Sakunda Holdings has engaged government to reactivate the Dema diesel power plant to reduce power supply shortages currently facing the country.
BY MISHMA CHAKANYUKA/FARAI MATIASHE
The multi-million-dollar power plant, which was set up in 2016, stopped producing electricity 18 months ago after the Zimbabwe Electricity Transmission and Distribution Company (ZETDC) decided to purchase power from Eskom in South Africa considering costs associated with the Dema power plant.
Recently, ZETDC began rationing power countrywide to curb power shortages following Eskom’s incapacity to continue supplying the country with electricity, while low water levels at Kariba Dam have affected power generation.
Addressing journalists during a tour of the plant by the Parliamentary Portfolio Committee on Energy and Development yesterday, Sakunda Holdings group chief operating officer Mberikwazvo Chitambo said they had stopped producing power because ZETDC was no longer purchasing their electricity.
“Our customer is the government from day one and they saw it fit after mid-2017 to purchase power from other sources and they said to us, they do not require power from us because they had enough. By then Eskom was exporting power to Zimbabwe, and there was no drought,” he said.
“Now there is drought and Eskom cannot export to Zimbabwe, we need to, therefore, continue the discussions which are already underway. We need to reactivate and restart this plant so that it can inject power as quickly as possible onto the national grid.”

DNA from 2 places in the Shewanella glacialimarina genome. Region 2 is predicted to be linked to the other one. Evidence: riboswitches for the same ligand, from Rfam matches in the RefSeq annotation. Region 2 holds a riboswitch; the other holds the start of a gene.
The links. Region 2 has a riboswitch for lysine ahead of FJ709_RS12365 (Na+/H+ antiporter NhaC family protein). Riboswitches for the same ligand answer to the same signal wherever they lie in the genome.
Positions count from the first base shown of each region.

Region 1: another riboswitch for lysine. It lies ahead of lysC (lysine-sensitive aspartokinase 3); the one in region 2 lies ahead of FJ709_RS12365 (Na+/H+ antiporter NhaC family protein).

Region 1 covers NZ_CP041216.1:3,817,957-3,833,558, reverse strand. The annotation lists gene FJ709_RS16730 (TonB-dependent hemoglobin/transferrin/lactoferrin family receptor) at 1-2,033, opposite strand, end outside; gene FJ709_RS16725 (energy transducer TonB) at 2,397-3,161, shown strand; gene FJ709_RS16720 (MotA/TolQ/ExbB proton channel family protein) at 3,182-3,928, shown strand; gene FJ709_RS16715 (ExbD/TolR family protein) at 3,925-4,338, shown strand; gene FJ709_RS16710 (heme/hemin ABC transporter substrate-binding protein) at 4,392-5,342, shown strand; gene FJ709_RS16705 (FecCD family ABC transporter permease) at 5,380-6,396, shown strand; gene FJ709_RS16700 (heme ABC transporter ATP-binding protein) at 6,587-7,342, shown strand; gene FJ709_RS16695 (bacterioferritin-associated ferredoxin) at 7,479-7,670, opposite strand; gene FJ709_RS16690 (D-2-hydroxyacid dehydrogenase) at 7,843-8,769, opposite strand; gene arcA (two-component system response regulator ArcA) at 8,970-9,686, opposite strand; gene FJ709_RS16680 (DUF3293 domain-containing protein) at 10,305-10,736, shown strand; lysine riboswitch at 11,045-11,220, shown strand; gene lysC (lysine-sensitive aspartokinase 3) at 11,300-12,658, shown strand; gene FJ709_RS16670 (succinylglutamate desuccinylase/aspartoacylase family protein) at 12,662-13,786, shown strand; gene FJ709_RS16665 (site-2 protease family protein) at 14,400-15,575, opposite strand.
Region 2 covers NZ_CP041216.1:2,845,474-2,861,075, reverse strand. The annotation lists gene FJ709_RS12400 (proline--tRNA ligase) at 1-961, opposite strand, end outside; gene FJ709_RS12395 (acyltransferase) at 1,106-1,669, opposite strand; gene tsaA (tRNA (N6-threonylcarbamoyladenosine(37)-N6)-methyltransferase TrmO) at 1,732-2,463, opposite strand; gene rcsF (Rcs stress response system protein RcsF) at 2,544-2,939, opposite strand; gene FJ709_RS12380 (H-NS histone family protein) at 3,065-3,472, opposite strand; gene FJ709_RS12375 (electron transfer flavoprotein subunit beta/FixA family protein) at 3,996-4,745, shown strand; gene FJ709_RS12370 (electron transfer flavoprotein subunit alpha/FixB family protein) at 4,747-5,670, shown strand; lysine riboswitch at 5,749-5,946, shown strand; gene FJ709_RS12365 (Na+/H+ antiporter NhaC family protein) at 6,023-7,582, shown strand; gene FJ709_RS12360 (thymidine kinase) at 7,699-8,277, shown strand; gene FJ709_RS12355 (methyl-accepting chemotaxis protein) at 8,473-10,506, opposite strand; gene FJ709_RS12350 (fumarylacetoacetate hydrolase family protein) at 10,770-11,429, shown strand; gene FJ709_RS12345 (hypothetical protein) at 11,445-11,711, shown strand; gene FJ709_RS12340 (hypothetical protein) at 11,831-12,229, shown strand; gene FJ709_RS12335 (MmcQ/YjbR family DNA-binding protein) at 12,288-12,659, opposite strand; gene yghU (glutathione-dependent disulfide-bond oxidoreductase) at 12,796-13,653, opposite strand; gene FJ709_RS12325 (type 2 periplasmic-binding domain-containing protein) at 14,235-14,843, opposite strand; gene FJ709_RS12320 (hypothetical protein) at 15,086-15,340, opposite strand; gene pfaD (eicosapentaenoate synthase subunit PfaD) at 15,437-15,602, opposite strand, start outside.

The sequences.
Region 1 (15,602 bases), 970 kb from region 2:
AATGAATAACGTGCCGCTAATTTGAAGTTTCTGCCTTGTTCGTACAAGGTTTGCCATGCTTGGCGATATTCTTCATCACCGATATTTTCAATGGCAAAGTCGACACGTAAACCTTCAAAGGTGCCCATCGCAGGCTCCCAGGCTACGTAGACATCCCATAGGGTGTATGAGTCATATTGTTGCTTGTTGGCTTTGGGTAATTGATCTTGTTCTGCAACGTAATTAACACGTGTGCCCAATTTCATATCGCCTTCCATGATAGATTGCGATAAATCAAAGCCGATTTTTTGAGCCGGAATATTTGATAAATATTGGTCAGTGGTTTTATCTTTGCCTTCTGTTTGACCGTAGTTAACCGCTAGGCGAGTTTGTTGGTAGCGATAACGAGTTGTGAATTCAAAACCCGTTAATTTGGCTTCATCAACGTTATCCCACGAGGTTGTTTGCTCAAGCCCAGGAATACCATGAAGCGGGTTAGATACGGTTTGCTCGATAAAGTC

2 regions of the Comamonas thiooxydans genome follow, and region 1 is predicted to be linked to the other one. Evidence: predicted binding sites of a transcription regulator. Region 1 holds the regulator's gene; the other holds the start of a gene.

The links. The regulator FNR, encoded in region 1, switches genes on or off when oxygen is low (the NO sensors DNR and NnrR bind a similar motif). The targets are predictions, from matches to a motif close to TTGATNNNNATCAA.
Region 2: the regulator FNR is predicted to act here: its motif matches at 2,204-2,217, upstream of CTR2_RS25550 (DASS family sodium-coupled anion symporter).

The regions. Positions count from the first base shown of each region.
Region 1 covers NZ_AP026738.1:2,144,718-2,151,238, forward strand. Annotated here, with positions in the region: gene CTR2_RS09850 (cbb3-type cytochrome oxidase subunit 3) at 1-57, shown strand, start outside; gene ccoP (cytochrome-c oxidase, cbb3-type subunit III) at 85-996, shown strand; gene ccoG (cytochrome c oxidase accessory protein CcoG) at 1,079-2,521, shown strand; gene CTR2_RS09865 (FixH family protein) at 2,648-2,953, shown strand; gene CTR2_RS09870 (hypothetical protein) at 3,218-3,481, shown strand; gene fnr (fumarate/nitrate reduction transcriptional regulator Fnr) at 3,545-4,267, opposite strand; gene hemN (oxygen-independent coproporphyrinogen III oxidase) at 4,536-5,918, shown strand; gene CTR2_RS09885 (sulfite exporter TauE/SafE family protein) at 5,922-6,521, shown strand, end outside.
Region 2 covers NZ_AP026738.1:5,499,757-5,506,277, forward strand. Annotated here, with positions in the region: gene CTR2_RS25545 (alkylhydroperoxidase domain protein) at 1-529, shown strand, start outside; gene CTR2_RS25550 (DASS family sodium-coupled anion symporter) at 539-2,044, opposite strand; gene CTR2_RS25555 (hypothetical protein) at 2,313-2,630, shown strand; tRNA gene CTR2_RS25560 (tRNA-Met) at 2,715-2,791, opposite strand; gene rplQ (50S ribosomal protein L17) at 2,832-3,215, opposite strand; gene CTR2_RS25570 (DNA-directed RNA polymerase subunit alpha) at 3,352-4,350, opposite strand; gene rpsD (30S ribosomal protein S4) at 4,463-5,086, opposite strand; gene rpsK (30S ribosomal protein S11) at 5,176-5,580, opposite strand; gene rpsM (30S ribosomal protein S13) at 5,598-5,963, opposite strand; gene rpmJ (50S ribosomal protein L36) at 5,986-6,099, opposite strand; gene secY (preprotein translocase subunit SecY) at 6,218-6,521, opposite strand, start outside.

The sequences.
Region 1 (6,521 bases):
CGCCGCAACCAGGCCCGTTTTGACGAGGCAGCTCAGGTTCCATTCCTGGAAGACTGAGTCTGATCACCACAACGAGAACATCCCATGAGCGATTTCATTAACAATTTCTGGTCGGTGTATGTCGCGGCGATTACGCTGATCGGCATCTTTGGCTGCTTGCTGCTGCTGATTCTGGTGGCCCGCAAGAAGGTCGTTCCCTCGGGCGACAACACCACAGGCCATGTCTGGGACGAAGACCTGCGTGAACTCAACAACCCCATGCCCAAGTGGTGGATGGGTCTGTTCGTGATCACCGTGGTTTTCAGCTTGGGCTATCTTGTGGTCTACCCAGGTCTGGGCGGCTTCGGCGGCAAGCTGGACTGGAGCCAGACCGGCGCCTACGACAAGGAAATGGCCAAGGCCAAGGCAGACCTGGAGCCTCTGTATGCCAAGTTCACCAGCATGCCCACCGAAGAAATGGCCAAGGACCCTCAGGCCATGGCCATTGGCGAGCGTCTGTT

Dema power plant had an installed capacity to produce 200 megawatts with 228 generators, but it was later reduced to produce 100 megawatts with 111 generators.
Speaking at the same event, Aggreko Zimbabwe acting operations manager, Greg Rock, said the power plant consumes a lot of diesel to generate electricity.
“We do not run 24 hours. The plant is run five to 10 hours per day basing on the requirements by ZETDC. Twenty-five thousand to 27 000 litres of diesel are needed to produce the 100 megawatts. Diesel is not the cheapest, but there is no option considering it is used as a standby power generator,” he said.
During the time that ZETDC was buying electricity from the plant, it purchased it at US$13,45 per kilowatt/hour.
“This is a project that has been put to waste. The power produced is very unaffordable. It is very expensive, but at the same time, we are at a time when there is no enough electricity. The government will have to make a decision whether to import power or buy locally even though the local power is expensive,” energy committee chairperson Gabbuza Joel Gabuza said.